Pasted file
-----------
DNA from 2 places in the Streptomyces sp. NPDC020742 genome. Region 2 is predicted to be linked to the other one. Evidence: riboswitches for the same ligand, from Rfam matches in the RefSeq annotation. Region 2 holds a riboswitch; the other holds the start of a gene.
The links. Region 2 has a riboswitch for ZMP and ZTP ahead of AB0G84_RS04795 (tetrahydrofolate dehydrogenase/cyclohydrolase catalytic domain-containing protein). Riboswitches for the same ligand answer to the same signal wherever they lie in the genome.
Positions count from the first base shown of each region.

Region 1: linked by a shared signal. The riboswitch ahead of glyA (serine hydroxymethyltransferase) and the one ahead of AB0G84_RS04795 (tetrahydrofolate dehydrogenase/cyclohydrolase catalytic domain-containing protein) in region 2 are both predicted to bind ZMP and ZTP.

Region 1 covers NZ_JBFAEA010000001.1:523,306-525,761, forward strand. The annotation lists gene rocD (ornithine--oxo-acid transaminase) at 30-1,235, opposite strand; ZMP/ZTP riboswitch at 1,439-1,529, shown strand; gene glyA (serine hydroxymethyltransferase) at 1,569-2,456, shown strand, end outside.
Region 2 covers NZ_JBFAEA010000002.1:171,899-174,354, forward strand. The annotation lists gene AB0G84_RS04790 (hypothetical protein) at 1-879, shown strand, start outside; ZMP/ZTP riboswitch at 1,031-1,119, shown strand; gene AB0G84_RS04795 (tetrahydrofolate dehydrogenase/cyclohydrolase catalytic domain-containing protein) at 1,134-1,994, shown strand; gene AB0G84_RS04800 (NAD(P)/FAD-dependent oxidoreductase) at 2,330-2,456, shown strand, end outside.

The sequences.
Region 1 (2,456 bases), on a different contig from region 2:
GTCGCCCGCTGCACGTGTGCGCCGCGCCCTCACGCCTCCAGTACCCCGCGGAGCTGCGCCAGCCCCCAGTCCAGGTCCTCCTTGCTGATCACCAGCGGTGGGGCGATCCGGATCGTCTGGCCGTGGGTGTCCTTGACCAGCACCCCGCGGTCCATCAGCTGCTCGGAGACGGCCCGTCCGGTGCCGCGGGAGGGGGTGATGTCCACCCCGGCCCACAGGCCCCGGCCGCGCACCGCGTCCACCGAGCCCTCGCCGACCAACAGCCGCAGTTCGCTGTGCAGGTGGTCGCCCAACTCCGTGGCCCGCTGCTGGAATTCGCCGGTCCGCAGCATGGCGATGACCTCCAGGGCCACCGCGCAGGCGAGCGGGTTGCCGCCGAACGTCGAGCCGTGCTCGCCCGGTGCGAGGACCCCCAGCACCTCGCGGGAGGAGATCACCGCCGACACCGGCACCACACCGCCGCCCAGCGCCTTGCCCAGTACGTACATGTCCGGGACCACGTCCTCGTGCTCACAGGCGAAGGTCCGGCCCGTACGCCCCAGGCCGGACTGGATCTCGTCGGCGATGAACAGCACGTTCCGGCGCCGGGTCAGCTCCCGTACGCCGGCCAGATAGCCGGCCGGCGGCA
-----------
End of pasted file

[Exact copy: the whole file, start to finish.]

DNA from 2 places in the Streptomyces sp. NPDC020742 genome. Region 2 is predicted to be linked to the other one. Evidence: riboswitches for the same ligand, from Rfam matches in the RefSeq annotation. Region 2 holds a riboswitch; the other holds the start of a gene.
The links. Region 2 has a riboswitch for ZMP and ZTP ahead of AB0G84_RS04795 (tetrahydrofolate dehydrogenase/cyclohydrolase catalytic domain-containing protein). Riboswitches for the same ligand answer to the same signal wherever they lie in the genome.
Positions count from the first base shown of each region.

Region 1: linked by a shared signal. The riboswitch ahead of glyA (serine hydroxymethyltransferase) and the one ahead of AB0G84_RS04795 (tetrahydrofolate dehydrogenase/cyclohydrolase catalytic domain-containing protein) in region 2 are both predicted to bind ZMP and ZTP.

Region 1 covers NZ_JBFAEA010000001.1:523,306-525,761, forward strand. The annotation lists gene rocD (ornithine--oxo-acid transaminase) at 30-1,235, opposite strand; ZMP/ZTP riboswitch at 1,439-1,529, shown strand; gene glyA (serine hydroxymethyltransferase) at 1,569-2,456, shown strand, end outside.
Region 2 covers NZ_JBFAEA010000002.1:171,899-174,354, forward strand. The annotation lists gene AB0G84_RS04790 (hypothetical protein) at 1-879, shown strand, start outside; ZMP/ZTP riboswitch at 1,031-1,119, shown strand; gene AB0G84_RS04795 (tetrahydrofolate dehydrogenase/cyclohydrolase catalytic domain-containing protein) at 1,134-1,994, shown strand; gene AB0G84_RS04800 (NAD(P)/FAD-dependent oxidoreductase) at 2,330-2,456, shown strand, end outside.

The sequences.
Region 1 (2,456 bases), on a different contig from region 2:
GTCGCCCGCTGCACGTGTGCGCCGCGCCCTCACGCCTCCAGTACCCCGCGGAGCTGCGCCAGCCCCCAGTCCAGGTCCTCCTTGCTGATCACCAGCGGTGGGGCGATCCGGATCGTCTGGCCGTGGGTGTCCTTGACCAGCACCCCGCGGTCCATCAGCTGCTCGGAGACGGCCCGTCCGGTGCCGCGGGAGGGGGTGATGTCCACCCCGGCCCACAGGCCCCGGCCGCGCACCGCGTCCACCGAGCCCTCGCCGACCAACAGCCGCAGTTCGCTGTGCAGGTGGTCGCCCAACTCCGTGGCCCGCTGCTGGAATTCGCCGGTCCGCAGCATGGCGATGACCTCCAGGGCCACCGCGCAGGCGAGCGGGTTGCCGCCGAACGTCGAGCCGTGCTCGCCCGGTGCGAGGACCCCCAGCACCTCGCGGGAGGAGATCACCGCCGACACCGGCACCACACCGCCGCCCAGCGCCTTGCCCAGTACGTACATGTCCGGGACCACGTCCTCGTGCTCACAGGCGAAGGTCCGGCCCGTACGCCCCAGGCCGGACTGGATCTCGTCGGCGATGAACAGCACGTTCCGGCGCCGGGTCAGCTCCCGTACGCCGGCCAGATAGCCGGCCGGCGGCA